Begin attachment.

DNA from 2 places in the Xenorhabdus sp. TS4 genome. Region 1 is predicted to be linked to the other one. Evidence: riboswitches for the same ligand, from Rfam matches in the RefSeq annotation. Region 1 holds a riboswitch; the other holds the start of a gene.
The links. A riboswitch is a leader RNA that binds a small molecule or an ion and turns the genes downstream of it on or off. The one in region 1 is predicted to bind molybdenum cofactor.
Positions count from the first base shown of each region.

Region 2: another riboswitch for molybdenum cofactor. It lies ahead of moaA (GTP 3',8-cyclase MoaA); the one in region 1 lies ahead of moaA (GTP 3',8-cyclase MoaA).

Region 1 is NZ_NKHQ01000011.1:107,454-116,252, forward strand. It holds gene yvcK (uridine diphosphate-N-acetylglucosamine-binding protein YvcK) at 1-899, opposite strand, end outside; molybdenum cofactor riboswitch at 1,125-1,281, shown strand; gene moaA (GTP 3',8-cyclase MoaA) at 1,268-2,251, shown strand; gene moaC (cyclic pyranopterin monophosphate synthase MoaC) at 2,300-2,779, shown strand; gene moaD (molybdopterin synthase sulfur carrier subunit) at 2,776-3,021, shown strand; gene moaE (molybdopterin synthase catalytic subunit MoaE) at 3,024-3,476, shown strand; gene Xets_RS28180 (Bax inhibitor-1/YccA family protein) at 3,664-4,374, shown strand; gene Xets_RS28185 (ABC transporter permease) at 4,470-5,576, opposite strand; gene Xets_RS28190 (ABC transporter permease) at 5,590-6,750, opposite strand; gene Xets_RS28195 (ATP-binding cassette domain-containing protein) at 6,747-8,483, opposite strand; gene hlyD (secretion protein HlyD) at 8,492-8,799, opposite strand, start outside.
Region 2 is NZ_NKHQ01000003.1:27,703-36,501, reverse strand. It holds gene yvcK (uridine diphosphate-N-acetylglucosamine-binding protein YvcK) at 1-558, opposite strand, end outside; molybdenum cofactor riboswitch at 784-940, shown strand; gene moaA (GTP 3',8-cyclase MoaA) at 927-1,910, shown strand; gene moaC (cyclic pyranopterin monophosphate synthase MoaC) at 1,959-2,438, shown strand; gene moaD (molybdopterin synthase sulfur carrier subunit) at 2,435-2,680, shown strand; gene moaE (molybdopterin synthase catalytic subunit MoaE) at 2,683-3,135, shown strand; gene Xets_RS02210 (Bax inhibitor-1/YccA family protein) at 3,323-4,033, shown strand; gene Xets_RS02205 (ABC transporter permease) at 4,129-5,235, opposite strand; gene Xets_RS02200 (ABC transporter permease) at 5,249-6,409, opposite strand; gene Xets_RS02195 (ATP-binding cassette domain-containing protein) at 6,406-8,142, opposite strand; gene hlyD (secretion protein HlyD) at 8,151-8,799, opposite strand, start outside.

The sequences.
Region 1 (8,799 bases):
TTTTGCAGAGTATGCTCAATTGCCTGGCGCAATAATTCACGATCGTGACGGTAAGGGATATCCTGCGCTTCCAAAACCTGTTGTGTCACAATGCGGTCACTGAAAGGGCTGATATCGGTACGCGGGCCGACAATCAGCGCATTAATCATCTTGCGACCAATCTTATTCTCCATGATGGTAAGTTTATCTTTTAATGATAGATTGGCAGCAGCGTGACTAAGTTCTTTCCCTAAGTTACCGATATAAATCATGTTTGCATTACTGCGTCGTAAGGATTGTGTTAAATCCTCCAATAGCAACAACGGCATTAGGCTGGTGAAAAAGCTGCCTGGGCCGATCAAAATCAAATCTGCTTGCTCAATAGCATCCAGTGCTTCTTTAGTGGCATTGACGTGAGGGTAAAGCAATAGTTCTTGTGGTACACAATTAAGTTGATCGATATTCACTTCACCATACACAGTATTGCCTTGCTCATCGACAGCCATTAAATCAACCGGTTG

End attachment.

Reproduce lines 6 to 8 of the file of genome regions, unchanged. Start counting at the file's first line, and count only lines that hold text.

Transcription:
Region 2 is NZ_NKHQ01000003.1:27,703-36,501, reverse strand. It holds gene yvcK (uridine diphosphate-N-acetylglucosamine-binding protein YvcK) at 1-558, opposite strand, end outside; molybdenum cofactor riboswitch at 784-940, shown strand; gene moaA (GTP 3',8-cyclase MoaA) at 927-1,910, shown strand; gene moaC (cyclic pyranopterin monophosphate synthase MoaC) at 1,959-2,438, shown strand; gene moaD (molybdopterin synthase sulfur carrier subunit) at 2,435-2,680, shown strand; gene moaE (molybdopterin synthase catalytic subunit MoaE) at 2,683-3,135, shown strand; gene Xets_RS02210 (Bax inhibitor-1/YccA family protein) at 3,323-4,033, shown strand; gene Xets_RS02205 (ABC transporter permease) at 4,129-5,235, opposite strand; gene Xets_RS02200 (ABC transporter permease) at 5,249-6,409, opposite strand; gene Xets_RS02195 (ATP-binding cassette domain-containing protein) at 6,406-8,142, opposite strand; gene hlyD (secretion protein HlyD) at 8,151-8,799, opposite strand, start outside.

The sequences.
Region 1 (8,799 bases):